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Liatris Aspera lives under the genus Liatris and the family Asteraceae, where asters, daisies and sunflowers are also categorized. This wildflower was reportedly first found by Lewis and Clark, just like the Godetia, except the liatris is native to the mid to eastern region of the United States, as well as some parts of Mexico, mostly making its home in areas like dry prairies and dry savannas.
This perennial flower has a reputation of being difficult to grow, but it also has a reputation of making an eye-catching accent to any garden. It is also a preferred flower for gardeners to grow because deer and other wildlife tend to stray away from the Liatris, as it has a most bitter and unpleasant taste to them. However, butterflies love the blazing star and it is not uncommon to find many flocking to rest on them.
The blazing star blooms around mid-late summer and takes at least a full year to see any blossoms from the time a seed is planted, and up to another two years before the plant is fully formed. It prefers loose, fertile soil that drains well and it also loves to sunbathe. So if you do attempt to plant this flower, choose a sunny spot.
Identifying this flower is fairly easy. Look for characteristics like spiky clusters of purple (or sometimes white) flower heads, blooming similarly to the shape of a mop head. Another characteristic to look out for is its height. Ranging from an average of 2-4 feet tall, the liatris has several flower heads that grow off of this tall, sturdy stem. Also pay attention to how these flower heads bloom and open from the top of the flower stalk down. Lastly, their leaves should look long and thin, growing up the stem alternately and unevenly. With characteristics like these, it’s no wonder this flower is more commonly referred to as the blazing star.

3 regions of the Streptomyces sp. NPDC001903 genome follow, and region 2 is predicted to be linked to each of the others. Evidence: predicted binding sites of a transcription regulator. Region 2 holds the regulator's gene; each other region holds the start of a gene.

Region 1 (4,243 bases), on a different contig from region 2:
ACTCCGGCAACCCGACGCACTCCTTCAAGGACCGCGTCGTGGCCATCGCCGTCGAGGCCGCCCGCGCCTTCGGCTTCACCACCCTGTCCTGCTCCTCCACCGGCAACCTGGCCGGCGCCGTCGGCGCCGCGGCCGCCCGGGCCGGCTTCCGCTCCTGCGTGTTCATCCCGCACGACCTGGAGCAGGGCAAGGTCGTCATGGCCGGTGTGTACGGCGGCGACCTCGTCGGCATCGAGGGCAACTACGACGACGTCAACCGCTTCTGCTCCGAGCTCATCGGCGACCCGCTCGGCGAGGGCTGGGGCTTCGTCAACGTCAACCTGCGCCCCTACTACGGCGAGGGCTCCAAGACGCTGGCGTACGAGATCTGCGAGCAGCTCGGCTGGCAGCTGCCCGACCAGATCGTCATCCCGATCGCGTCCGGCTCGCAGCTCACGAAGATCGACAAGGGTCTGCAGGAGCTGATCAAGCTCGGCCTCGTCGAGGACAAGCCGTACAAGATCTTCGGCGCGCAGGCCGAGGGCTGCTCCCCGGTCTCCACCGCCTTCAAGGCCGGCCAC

With the meaning of joy, bliss and happiness, the liatris is often given as a romantic gift. Many florists recommend them for anniversaries or occasions like Valentine’s Day to express happiness in the relationship. This flower also dries well for dried bouquets and other crafts.
Also visit our Liatris Life Cycle page.